2020 started off strong with a fairly mild winter. That meant the real estate market was going to come early and by all indications, it would be coming on strong. The last couple of years saw a slight rise in the daily number of homes for sale. Early buyers were out and searching, buying homes new to the market within a week on average of being listed. The stage was set. January and February were good months with sale prices 3½% higher than the same period a year ago and the number of homes for sale was up 1½%.
A New Word: Coronavirus
Around the first of March there was increasing talk about a virus originating in China. The official name was the Covid-19. ‘CO’—Corona, ‘VI’—Virus, ‘D’—Disease and ‘19’—2019, the year first identified. Whether it is referred to as coronavirus or COVID-19, nobody could predict what was going to happen next.
Real Estate Industry Deemed As An Essential Service
By mid-March, Governor Kim Reynolds instituted Iowa’s version of a shutdown, closing restaurants, bars, movie theaters—virtually any venue where public gatherings occur. However, the Governor stopped short of a complete state-wide stay at home order. Real estate was deemed an essential service and that allowed home buyers to complete existing purchase contracts and continue to search for homes. The economic impact of the real estate industry in Iowa accounts for 14.5% of the state gross product pumping $57,900 into the Iowa economy every time a home is sold.†
Record high and lows
As the state went into a modified shutdown, the spring real estate market was exploding. With momentum fueled by hungry buyers with cheaper mortgage money, home sellers were just starting to enter the market. The only dip our market experienced was from March 15th–April 15th. Sellers were the first to pull back by cancelling open houses. At the height of the virus fears, the weekend of April 11th recorded the lowest number of open houses with only 100 homes open that weekend. Of those 100, only 12 were existing resale properties. The remaining 88 were new construction. A normal weekend would have 450–500 homes open.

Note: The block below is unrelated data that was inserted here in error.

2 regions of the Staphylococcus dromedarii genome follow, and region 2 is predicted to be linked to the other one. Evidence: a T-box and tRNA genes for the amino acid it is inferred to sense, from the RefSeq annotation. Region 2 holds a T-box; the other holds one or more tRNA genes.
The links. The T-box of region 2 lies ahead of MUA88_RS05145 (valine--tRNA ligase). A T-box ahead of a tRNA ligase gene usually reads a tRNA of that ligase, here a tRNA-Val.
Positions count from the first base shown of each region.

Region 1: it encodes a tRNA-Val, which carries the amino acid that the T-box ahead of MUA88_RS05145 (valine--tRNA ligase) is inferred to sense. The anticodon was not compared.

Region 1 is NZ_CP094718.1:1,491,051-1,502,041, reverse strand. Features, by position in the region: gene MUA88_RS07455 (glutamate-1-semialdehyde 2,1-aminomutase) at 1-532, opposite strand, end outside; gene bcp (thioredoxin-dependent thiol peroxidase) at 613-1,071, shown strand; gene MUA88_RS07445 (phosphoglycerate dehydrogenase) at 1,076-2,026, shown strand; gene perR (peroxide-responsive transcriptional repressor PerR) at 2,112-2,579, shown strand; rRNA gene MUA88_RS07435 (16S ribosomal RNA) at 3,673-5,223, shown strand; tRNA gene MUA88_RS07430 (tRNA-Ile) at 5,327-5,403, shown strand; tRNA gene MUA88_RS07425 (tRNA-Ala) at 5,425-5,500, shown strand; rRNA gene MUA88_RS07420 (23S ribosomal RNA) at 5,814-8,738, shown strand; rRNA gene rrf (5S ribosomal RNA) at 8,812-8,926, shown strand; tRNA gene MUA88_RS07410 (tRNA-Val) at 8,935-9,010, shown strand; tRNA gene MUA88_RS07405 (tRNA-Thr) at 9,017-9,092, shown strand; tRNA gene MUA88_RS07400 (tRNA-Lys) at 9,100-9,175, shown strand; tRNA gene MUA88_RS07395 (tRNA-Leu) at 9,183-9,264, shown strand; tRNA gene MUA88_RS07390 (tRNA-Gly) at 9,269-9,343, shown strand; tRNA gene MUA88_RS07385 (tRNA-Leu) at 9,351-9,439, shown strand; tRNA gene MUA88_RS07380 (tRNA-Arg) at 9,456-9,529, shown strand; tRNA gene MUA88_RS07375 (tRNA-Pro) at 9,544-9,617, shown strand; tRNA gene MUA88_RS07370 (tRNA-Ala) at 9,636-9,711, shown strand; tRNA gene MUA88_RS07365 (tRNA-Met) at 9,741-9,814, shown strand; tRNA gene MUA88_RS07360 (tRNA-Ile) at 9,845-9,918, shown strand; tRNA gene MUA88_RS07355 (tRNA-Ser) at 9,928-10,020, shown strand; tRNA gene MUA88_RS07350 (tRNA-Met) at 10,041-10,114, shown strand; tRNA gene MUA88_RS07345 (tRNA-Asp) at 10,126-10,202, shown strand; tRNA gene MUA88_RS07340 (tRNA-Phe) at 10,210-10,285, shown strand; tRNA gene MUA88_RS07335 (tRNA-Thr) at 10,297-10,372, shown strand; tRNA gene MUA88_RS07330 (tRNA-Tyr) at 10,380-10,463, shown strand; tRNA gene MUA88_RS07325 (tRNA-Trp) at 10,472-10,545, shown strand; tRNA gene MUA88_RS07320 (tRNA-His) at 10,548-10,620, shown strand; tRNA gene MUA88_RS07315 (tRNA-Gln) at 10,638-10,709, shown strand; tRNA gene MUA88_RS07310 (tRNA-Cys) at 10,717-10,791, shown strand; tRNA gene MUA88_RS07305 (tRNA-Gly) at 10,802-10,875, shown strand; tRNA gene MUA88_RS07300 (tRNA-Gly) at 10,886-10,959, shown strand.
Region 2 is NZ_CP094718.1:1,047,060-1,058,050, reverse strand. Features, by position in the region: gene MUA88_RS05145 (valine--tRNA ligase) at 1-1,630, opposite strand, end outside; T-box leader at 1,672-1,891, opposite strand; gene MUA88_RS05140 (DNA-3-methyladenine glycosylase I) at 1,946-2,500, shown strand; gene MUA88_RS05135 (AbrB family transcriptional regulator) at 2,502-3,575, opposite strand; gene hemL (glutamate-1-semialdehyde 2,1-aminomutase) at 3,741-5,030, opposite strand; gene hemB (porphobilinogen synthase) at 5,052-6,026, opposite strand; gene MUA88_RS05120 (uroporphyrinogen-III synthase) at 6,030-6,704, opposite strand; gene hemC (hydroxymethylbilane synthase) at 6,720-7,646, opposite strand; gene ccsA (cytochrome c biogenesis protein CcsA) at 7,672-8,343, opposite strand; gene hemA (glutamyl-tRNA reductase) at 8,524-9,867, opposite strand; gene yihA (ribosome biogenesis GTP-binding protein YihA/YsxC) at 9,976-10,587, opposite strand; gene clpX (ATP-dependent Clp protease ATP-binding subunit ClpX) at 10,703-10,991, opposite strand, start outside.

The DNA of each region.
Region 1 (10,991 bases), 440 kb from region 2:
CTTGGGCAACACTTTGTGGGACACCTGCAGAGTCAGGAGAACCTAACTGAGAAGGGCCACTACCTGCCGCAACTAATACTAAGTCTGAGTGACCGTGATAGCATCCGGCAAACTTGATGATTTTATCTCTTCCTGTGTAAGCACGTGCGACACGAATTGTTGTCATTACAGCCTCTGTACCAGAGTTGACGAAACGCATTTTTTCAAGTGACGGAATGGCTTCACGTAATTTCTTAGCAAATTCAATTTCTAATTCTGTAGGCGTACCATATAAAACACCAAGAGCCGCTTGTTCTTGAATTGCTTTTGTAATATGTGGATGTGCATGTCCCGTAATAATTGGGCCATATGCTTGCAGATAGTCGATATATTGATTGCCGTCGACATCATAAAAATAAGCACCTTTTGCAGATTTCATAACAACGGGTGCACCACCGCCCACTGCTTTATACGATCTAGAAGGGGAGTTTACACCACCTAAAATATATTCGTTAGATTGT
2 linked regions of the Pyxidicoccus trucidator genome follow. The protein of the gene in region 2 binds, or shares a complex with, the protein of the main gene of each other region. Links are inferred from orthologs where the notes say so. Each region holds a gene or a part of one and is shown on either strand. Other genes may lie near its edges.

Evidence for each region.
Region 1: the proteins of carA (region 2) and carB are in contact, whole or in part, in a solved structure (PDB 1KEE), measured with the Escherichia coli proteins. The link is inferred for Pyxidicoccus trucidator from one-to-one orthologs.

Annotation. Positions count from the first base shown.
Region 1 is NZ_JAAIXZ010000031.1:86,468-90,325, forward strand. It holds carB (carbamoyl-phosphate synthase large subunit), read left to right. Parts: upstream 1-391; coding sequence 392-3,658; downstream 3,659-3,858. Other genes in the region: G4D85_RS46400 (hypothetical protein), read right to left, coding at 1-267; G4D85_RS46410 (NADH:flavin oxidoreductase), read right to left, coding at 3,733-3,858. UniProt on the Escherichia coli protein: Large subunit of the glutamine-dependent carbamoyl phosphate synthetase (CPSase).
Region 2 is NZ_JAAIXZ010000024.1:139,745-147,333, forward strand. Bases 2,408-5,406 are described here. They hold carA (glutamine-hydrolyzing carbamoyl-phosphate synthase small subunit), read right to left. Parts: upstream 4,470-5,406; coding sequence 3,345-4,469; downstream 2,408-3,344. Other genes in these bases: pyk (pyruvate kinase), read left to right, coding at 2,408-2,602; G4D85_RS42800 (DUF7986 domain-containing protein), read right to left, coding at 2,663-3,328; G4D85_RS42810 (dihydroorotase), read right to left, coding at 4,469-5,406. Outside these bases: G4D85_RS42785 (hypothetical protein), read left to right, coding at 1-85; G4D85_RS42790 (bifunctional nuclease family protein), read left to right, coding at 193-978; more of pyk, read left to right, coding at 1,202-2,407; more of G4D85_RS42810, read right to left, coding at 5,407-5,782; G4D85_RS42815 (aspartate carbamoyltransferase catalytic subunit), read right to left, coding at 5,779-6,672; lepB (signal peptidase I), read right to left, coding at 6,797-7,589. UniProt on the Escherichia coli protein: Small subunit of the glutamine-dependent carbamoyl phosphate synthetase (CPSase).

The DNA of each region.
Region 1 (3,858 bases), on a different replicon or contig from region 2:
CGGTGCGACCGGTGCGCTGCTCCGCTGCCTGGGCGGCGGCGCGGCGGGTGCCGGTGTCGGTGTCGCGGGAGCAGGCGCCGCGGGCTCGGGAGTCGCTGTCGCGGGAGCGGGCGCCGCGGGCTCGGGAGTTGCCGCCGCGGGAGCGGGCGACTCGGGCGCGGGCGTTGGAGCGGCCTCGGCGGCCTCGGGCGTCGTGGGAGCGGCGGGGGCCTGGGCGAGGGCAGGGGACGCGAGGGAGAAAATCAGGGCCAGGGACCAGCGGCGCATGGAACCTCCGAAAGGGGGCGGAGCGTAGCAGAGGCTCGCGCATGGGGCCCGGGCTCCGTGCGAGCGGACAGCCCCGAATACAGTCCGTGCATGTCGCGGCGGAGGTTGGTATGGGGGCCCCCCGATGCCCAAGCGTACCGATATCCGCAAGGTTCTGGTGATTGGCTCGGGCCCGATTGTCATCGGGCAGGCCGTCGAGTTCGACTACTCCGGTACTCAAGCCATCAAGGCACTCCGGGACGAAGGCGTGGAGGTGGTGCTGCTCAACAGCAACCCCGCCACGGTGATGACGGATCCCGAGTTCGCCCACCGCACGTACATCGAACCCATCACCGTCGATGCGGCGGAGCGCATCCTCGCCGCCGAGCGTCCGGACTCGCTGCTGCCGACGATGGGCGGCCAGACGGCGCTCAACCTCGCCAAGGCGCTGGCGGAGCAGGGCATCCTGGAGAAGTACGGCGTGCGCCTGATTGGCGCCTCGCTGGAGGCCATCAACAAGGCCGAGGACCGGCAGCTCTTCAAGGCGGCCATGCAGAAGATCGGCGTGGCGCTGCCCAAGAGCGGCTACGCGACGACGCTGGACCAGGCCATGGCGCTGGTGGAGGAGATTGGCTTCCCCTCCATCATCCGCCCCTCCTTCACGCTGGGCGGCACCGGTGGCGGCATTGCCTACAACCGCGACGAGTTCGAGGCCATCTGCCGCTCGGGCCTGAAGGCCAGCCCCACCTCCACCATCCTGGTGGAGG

Cause And Effect
2020 started off strong. Pending sales so far have never been below 2019 levels and is currently up 46% year-over-year. Combining the low inventory of homes for sale with interest rates at 3% and lower for 30-year fixed rate mortgages, home buyers braved the elements—masks, gloves and all, and have bought at a pace faster than homes could be added to the market this year. At the end of June, there were only 2,832 homes for sale in the MLS vs 3,822 June 30th of 2019, a 25% decrease of homes normally for sale.
With less than 1.5 months of inventory on June 30th, the number of closed sales were 369 ahead of 2019. The sale price of these homes also increased 5% year-over-year, primarily due to the ability of buyers able to afford more with low mortgage rates.
In the past 15 years, I have never seen a lower number of homes for sale or a higher number of pending sales. Prior to 2020, the previous low home inventory count was just under 2,900 homes for sale in 2017. So far this year, that low had dropped to 2,750. Recently, the highest number of pending sales in process of closing was 3,200 in 2016. As of June 30th, there were 3,600 home sales pending. The highest recorded closed sale count was 14,603 homes in 2017. At the pace for 2020, we are on target to exceed that number by years end.
If 2020 has proved one thing, it is predictions are difficult to make. It’s a presidential election year. We are in the midst of a global pandemic with the worst potentially yet to come. Home mortgage interest rates may not have hit bottom and home sellers are torn between selling and finding a new home or staying put and riding out the storm. Home buyers are ready, willing and able as are Realtors. The second half of 2020 is going to be an interesting ride!
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† Source: National Association of REALTORS®, The Economic Impact of A Typical Home Sale